Unlike a lot of programming languages that have loose typing, databases are extremely serious about data types. So serious in fact, many patently refuse to perform automatic type conversions in case the data being compared is not exactly equivalent afterwards. This is the case with PGDB (PostgreSQL) and surprisingly often, queries will suffer as a result. Fortunately this is something we can address!
There are easier ways to demonstrate this, but in the interests of making this more of an adventure, let’s use a join between two tables:
CREATE TABLE sys_order ( order_id SERIAL NOT NULL, product_id INT NOT NULL, item_count INT NOT NULL, order_dt TIMESTAMPTZ NOT NULL DEFAULT now(), valid_dt TIMESTAMPTZ NULL ); INSERT INTO sys_order (product_id, item_count, order_dt, valid_dt) SELECT (a.id % 100000) + 1, (a.id % 100) + 1, now() - (id % 1000 || 'd')::INTERVAL, CASE WHEN a.id % 499 = 0 THEN NULL ELSE now() - (id % 999 || 'd')::INTERVAL END FROM generate_series(1, 1000000) a(id); ALTER TABLE sys_order ADD CONSTRAINT pk_order_id PRIMARY KEY (order_id); CREATE TABLE sys_exchange_map ( exchange_map_id SERIAL NOT NULL, vendor_id INT NOT NULL, ext_order_code TEXT NOT NULL, map_message TEXT NOT NULL, xmit_dt TIMESTAMPTZ NOT NULL DEFAULT now() ); INSERT INTO sys_exchange_map ( exchange_map_id, vendor_id, ext_order_code, map_message, xmit_dt ) SELECT a.id, (a.id % 10) + 1, ((a.id % 10000) + 1) || ':' || SUBSTRING(random()::TEXT, 3), 'This is a bunch of junk from an external vendor queue!', now() - (id % 30 || 'd')::INTERVAL FROM generate_series(1, 100000) a(id); ALTER TABLE sys_exchange_map ADD CONSTRAINT pk_exchange_map_id PRIMARY KEY (exchange_map_id); CREATE INDEX idx_exchange_map_xmit_dt ON sys_exchange_map (xmit_dt); ANALYZE sys_order; ANALYZE sys_exchange_map;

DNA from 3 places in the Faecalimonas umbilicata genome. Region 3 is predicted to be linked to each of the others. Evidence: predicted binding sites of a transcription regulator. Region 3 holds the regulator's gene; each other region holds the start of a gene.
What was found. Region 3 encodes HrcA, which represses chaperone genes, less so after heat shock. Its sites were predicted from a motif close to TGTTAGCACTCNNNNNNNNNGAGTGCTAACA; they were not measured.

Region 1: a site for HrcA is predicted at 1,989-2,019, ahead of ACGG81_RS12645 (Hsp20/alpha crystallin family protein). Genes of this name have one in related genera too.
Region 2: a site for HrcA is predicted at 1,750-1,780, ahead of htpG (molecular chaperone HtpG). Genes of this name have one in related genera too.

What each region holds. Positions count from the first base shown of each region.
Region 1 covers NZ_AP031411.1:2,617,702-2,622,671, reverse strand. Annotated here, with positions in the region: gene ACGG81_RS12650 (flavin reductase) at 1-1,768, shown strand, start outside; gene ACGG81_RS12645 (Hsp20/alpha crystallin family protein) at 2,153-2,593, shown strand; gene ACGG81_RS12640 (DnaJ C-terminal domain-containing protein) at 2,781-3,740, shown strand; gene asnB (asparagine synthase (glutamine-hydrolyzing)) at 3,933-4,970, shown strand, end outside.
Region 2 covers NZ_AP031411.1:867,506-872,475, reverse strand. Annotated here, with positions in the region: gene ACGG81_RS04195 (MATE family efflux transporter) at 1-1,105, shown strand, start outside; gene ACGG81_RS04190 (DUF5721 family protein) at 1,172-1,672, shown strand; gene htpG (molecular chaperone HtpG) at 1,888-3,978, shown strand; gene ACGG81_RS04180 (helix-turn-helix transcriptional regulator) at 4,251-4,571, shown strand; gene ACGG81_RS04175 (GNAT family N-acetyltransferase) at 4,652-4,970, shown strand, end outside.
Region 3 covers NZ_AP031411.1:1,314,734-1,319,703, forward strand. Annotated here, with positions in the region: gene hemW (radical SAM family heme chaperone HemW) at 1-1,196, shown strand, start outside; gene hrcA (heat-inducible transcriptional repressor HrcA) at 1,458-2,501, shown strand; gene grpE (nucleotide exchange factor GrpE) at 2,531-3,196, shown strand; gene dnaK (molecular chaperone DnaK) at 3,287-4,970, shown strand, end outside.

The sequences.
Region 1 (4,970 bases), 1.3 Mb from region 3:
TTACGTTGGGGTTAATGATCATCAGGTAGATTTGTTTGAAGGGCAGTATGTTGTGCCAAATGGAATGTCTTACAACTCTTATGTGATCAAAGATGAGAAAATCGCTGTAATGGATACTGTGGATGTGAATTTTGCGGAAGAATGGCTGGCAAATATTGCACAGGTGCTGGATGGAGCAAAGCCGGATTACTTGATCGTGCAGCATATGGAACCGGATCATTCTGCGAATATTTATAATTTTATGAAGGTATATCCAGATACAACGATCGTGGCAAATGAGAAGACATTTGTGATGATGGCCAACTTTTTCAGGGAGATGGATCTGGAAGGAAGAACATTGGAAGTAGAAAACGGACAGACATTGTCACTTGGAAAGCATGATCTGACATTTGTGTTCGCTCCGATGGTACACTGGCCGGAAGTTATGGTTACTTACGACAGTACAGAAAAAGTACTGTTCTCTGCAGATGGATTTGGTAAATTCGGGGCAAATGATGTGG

This structure simulates something I’ve seen somewhat often in real systems. In this case, our order table is normal, but there’s also an exchange mapping table that maps our orders to external vendor orders. Imagine this table is part of the queue engine running the application, so the various codes and message columns are describing the interactions within the platform.
Given this structure, it’s not uncommon to encounter a query that manually parses one or more of these codes and tries to find matching orders. This is what that might look like:
SELECT o.* FROM sys_exchange_map m JOIN sys_order o ON ( o.order_id = SUBSTRING(m.ext_order_code, '(.*):')::NUMERIC ) WHERE m.xmit_dt > CURRENT_DATE;
Unfortunately on my test VM, this query takes almost four seconds! Experienced developers and DBAs probably already know what the problem is, but let’s take a gander at two segments of the
EXPLAIN ANALYZE output and see if there are any obvious clues.
MERGE JOIN (cost=142800.24..568726.04 ROWS=16935000 width=28) (actual TIME=4844.280..4875.651 ROWS=3333 loops=1) [ SNIP ] -> Seq Scan ON sys_order o (cost=0.00..17353.00 ROWS=1000000 width=28) (actual TIME=0.036..884.354 ROWS=1000000 loops=1) Planning TIME: 0.240 ms Execution TIME: 3626.783 ms
We should be able to immediately see two potential problems. Thinking back on our discussions regarding estimates matching actual, notice that the database thinks it will be returning almost 17M rows, when there are really only around 3300. Further, it’s scanning the entire